“The Hobbit: The Battle of the Five Armies” marched into theaters Tuesday night, picking up a formidable $11.2 million in pre-shows.
That outstrips the previous film in the series,” The Hobbit: The Desolation of Smaug,” which made $8.8 million in pre-shows, though it falls short of the first installment,”The Hobbit: An Unexpected Journey,” which roped in $13 million. Imax was responsible for $2.5 million of the “Five Armies” Tuesday night grosses.
Peter Jackson’s Middle-earth finale is projected to pull in between $70 million and $75 million over its first five days in theaters.
“Five Armies” began showing in the U.S. at 7 p.m. Tuesday and will expand to about 3,850 locations on Wednesday.
The film has already debuted in 37 foreign markets including such moviegoing hotspots as the United Kingdom, Germany and Russia, earning a smashing $122.2 million last weekend.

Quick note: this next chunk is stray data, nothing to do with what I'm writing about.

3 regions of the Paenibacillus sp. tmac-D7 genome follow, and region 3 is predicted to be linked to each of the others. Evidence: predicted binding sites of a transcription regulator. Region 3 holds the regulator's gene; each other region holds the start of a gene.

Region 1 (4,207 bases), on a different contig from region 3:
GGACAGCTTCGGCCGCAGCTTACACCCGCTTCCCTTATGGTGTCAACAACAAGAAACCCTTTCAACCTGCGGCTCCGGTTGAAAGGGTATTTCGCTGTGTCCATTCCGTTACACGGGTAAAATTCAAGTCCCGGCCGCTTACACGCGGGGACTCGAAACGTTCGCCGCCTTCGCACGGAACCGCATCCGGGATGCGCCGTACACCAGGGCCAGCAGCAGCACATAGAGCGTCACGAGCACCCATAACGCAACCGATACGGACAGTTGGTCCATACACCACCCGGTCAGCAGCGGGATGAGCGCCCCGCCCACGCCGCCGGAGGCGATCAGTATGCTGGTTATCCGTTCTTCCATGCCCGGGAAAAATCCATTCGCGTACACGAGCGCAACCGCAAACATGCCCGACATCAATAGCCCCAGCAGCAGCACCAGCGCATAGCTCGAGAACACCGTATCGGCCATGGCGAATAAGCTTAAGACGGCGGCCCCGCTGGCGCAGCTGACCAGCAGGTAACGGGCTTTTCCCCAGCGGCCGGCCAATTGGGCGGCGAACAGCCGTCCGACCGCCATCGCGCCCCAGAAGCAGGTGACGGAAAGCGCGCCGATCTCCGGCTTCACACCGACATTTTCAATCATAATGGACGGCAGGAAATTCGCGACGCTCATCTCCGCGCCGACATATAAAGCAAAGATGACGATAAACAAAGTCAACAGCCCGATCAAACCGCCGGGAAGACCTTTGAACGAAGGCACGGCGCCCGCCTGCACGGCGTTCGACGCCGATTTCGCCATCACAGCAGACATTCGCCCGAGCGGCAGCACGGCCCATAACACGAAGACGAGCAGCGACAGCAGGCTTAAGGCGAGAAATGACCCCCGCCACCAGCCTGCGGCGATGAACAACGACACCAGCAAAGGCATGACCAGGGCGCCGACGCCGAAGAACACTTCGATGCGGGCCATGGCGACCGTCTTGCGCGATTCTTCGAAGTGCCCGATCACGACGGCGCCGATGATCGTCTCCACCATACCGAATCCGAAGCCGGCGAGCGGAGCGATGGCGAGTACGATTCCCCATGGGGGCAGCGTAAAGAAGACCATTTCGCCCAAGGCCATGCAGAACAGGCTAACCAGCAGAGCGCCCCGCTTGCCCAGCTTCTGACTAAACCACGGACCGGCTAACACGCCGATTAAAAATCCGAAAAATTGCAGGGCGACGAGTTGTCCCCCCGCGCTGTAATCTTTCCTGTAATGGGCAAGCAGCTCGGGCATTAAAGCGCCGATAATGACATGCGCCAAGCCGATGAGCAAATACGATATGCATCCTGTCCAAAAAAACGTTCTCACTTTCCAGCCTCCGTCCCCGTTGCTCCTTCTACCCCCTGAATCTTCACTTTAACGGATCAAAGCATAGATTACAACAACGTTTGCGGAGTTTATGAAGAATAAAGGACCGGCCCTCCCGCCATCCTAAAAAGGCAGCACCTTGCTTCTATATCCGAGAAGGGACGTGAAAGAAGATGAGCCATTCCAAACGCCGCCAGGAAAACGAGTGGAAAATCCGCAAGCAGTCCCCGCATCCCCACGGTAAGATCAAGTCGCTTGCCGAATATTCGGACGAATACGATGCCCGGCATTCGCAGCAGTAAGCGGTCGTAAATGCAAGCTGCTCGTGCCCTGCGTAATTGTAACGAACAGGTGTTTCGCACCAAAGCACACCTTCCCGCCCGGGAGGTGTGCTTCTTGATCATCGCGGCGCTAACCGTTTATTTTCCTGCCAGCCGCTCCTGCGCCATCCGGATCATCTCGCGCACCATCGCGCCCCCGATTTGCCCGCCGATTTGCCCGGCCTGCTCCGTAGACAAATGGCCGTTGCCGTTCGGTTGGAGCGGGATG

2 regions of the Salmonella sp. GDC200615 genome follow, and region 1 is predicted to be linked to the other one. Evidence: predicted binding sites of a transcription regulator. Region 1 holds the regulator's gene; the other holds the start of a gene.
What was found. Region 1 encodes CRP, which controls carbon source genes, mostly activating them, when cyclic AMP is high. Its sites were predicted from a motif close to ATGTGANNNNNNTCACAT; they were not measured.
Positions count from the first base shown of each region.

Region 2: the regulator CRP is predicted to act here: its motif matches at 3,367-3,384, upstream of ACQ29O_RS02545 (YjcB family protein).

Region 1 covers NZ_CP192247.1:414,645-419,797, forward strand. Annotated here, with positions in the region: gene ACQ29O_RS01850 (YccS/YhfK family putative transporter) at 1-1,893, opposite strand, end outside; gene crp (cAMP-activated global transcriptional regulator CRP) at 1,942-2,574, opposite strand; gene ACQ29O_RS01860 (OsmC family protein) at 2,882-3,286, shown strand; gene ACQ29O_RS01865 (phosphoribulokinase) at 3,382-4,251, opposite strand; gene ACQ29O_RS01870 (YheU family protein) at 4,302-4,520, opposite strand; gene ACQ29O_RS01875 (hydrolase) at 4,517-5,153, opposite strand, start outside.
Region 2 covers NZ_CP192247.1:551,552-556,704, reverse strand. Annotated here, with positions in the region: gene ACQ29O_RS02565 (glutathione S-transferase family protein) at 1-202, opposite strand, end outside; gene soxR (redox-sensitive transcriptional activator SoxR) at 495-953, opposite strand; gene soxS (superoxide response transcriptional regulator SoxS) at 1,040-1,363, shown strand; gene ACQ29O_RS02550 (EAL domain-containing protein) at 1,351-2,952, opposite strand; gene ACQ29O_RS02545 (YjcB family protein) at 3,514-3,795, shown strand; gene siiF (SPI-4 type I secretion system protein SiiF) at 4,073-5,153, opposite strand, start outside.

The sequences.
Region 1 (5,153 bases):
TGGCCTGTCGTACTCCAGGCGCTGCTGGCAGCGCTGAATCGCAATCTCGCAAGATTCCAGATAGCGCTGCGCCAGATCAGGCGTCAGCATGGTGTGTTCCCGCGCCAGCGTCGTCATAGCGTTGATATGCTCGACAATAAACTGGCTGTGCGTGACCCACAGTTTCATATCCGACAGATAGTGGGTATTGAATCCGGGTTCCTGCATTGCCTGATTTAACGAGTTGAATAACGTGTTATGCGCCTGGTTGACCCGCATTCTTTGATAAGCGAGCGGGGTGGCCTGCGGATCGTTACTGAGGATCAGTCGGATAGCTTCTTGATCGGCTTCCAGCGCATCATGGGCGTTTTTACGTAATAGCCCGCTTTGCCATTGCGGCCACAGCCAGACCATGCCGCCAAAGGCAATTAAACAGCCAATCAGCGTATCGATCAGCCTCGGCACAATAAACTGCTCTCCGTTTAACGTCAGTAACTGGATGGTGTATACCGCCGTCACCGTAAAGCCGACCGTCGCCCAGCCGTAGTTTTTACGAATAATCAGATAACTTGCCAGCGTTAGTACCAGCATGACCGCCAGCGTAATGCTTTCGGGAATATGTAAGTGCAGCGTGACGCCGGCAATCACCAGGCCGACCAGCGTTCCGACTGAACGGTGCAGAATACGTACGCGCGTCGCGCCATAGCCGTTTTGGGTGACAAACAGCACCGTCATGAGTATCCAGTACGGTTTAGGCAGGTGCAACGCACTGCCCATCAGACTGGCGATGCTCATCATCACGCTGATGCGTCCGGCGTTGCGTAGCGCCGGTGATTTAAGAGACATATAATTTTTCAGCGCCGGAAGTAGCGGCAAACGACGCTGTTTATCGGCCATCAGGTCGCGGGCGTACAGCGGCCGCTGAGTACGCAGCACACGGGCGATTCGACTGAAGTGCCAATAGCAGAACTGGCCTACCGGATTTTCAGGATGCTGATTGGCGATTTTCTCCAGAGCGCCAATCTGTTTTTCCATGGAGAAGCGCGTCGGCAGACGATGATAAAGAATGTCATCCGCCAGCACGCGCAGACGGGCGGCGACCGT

Stateside, a debut of about $70 million would put the film in the neighborhood of the previous two installments. The first film, “An Unexpected Journey,” kicked off to $84.6 million in 2012 and the second chapter, “The Desolation of Smaug,” earned $73.6 million in its initial weekend. The two pictures made just shy of $2 billion at the global box office.
Unlike the two other “Hobbit” films, this follow-up debuts against heavy competition in the form of “Annie” and “Night at the Museum: Secret of the Tomb.” Theater owners hope that the films will inject some much-needed life into a moviegoing scene that is crawling toward the end of the year. Ticket sales trail 2013 by more than 5% heading into the Christmas holiday.
Reviews for the finale have lagged behind other editions. Rotten Tomatoes currently has the picture at 60% “fresh” compared with 64% for “An Unexpected Journey” and 74% for “Smaug.” The “Lord of the Rings” films all had “fresh” ratings of 90% or above.